Cessna 172 observed
28 May, 2019, 11:16 am
PILOTS on a Fiji Link commercial flight approaching Labasa observed the ill-fated Cessna 172 aircraft on their traffic collision avoidance system (TCAS) about one hour before the Pacific Flying School training flight crashed into Mt Delaikoro.
TCAS is an instrument that advises pilots the movement of other traffic.
The accident aircraft did not have this instrument nor would it be usual for it to be required on PFS Cessna 172 aircraft.
This, according to a Department of Civil Aviation report released last week on the accident of flight DQ-FTR in February last year which resulted in the deaths of flight instructor Iliesa Tawalo and student pilot Merelesita Lutu.
Details in the report, based on information derived from communications with air traffic control and commercial flights operating in the area at the time, said about 10 seconds before the decision was made by Mr Tawalo and Ms Lutu to turn back to Labasa because of inclement weather, the accident aircraft began to descend below 6000 feet.
At 11.55am, the Labasa Flight Information Officer contacted a Fiji Link aircraft and informed the pilot that DQ-FTR was planning to return to Labasa and was expected to land at 12.15pm.
At 11.56am, the Fiji Link pilots advised Labasa that their aircraft would land at 12.07pm. DQ-FTR said their altitude at that time was 3200ft.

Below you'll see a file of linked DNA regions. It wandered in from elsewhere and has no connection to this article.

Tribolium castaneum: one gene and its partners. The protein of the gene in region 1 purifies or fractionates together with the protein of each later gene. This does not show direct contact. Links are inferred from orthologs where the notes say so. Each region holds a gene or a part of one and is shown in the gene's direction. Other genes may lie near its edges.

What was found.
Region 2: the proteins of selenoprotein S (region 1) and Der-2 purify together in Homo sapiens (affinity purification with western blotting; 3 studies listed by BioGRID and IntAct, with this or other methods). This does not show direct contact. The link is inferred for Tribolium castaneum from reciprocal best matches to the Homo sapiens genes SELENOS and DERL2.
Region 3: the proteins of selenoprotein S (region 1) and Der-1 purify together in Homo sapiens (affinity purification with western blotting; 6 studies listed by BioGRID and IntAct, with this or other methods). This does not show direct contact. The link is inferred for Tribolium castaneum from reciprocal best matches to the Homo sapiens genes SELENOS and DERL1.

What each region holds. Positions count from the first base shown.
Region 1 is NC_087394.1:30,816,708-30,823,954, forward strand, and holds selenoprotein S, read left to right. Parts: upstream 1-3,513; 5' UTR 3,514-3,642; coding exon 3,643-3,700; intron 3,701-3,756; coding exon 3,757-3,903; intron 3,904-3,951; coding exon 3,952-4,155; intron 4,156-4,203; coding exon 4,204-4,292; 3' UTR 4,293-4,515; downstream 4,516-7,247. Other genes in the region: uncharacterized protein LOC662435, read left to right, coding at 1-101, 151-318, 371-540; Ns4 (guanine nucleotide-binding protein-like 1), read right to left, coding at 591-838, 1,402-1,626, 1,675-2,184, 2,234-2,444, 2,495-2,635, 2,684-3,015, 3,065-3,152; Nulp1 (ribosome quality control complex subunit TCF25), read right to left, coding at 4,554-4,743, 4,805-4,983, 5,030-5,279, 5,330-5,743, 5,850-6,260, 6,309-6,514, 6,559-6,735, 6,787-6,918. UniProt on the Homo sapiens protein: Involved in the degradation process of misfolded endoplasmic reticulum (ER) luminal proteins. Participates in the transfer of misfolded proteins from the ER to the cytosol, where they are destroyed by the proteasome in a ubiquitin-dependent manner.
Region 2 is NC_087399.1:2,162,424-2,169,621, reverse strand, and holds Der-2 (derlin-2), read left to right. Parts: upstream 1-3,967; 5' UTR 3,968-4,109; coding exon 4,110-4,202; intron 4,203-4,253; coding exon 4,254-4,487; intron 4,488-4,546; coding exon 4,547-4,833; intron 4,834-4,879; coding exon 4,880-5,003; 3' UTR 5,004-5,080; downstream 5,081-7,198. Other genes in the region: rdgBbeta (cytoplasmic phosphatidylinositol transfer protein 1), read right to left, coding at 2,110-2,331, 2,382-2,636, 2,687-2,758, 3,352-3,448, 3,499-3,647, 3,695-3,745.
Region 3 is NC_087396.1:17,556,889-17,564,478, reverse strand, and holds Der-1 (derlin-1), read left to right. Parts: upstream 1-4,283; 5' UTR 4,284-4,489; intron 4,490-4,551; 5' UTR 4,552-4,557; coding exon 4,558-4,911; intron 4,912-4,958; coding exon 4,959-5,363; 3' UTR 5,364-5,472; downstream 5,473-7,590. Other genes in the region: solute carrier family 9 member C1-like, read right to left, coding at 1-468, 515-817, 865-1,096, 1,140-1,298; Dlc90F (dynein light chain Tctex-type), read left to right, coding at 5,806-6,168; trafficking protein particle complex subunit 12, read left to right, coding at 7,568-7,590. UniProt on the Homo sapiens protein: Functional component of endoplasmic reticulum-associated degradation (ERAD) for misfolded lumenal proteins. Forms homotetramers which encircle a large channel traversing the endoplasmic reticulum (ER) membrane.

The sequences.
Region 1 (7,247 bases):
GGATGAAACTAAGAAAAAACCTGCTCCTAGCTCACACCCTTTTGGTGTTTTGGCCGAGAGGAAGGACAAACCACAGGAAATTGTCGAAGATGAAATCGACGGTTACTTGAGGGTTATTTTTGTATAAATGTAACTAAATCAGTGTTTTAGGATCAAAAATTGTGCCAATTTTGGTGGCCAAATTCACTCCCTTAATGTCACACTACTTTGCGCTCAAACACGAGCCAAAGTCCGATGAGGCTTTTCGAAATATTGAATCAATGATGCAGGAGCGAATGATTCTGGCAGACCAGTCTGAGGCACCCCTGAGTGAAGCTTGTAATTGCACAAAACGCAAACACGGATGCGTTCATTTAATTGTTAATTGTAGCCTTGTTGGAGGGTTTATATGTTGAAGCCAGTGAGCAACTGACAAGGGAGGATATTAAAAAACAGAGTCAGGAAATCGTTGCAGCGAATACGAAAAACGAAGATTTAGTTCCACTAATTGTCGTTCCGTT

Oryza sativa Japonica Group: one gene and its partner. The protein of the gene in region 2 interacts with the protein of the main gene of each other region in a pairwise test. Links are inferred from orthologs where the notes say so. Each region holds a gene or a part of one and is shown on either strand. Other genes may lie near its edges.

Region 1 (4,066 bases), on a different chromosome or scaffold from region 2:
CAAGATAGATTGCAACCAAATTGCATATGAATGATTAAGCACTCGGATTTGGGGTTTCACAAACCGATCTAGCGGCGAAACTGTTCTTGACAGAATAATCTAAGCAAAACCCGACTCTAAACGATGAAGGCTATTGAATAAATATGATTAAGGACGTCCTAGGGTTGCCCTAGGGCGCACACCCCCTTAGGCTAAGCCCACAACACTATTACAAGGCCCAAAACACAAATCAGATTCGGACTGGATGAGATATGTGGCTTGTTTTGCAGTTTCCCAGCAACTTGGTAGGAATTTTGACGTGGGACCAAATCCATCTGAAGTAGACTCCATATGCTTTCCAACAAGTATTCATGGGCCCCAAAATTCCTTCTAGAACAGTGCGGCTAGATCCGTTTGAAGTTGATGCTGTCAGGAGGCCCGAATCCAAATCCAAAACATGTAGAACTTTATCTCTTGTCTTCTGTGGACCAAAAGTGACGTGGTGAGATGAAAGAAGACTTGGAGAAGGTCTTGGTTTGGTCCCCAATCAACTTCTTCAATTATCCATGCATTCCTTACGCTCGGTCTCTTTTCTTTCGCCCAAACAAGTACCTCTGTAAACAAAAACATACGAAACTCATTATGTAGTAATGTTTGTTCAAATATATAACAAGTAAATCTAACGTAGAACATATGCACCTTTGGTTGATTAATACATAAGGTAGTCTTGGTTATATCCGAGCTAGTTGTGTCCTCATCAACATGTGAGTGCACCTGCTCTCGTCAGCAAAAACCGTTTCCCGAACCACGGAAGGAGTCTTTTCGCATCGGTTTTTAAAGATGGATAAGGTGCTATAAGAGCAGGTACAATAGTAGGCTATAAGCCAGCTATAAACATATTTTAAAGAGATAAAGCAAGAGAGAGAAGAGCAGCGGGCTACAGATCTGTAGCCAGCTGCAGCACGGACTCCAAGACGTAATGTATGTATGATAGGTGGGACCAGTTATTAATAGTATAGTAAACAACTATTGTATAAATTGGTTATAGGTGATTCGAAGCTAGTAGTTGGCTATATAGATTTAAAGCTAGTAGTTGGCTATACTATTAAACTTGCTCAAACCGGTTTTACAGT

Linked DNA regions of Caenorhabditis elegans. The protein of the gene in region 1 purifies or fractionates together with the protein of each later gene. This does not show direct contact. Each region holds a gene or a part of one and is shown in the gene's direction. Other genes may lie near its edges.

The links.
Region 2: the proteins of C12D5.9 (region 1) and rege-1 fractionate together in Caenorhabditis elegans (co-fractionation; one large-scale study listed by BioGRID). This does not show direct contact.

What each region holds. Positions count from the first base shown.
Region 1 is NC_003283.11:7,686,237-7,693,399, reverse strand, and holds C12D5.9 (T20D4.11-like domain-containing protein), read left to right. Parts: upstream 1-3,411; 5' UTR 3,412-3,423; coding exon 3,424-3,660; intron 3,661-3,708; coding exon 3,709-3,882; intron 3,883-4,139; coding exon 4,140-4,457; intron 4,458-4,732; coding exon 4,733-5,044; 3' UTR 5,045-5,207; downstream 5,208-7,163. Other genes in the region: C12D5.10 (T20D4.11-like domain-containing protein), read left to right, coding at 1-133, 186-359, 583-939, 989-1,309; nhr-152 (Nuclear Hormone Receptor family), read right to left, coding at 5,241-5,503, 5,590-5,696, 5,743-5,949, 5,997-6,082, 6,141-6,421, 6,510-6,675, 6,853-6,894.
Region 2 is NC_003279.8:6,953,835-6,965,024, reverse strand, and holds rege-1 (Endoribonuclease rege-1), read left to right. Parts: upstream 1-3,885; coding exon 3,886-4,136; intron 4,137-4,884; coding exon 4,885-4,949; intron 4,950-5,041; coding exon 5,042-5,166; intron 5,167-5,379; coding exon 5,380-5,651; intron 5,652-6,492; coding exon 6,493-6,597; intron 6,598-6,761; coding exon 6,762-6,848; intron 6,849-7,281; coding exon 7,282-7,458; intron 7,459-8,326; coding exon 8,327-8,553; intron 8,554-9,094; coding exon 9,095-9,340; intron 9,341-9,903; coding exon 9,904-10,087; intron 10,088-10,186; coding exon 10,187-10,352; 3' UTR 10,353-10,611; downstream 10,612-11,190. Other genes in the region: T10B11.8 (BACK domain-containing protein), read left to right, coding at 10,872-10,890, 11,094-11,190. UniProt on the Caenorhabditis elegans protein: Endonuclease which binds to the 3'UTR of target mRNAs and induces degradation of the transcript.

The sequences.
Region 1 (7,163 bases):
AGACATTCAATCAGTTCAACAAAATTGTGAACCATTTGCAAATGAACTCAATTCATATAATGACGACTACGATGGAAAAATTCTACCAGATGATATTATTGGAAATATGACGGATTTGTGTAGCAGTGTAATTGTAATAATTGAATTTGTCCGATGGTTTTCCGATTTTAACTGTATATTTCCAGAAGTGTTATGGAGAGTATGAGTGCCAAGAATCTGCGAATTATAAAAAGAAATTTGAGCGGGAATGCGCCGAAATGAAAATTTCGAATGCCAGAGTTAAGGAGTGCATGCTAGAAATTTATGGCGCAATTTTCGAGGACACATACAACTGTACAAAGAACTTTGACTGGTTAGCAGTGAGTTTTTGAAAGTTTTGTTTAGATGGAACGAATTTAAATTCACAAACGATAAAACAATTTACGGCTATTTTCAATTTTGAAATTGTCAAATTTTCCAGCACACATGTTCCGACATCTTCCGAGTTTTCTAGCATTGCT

The Labasa air traffic controller told DQ-FTR of the Fiji Link flight arrival time and also told Mr Tawalo and Ms Lutu that visibility at Labasa had reduced to 5000 metres.
At 11.57am, Mr Tawalo briefly acknowledged receipt of the information.
This was the last communication from the accident aircraft.
At that time, the ground speed of the aircraft had increased to 130 knots –—more than 240kmph — and the aircraft was below 3000 feet and descending.
The likely time of impact according to the ADS-B (Automatic Dependent Surveillance-Broadcast) information was 28 seconds past midday.
According to the report this was consistent with two Doguru villagers who were tending to their crops in an area near the crash site.
Both said they could not see a communications tower at Delaikoro because of heavy rain and mist and both heard the sound of the aircraft’s engine noise change before a loud bang around midday.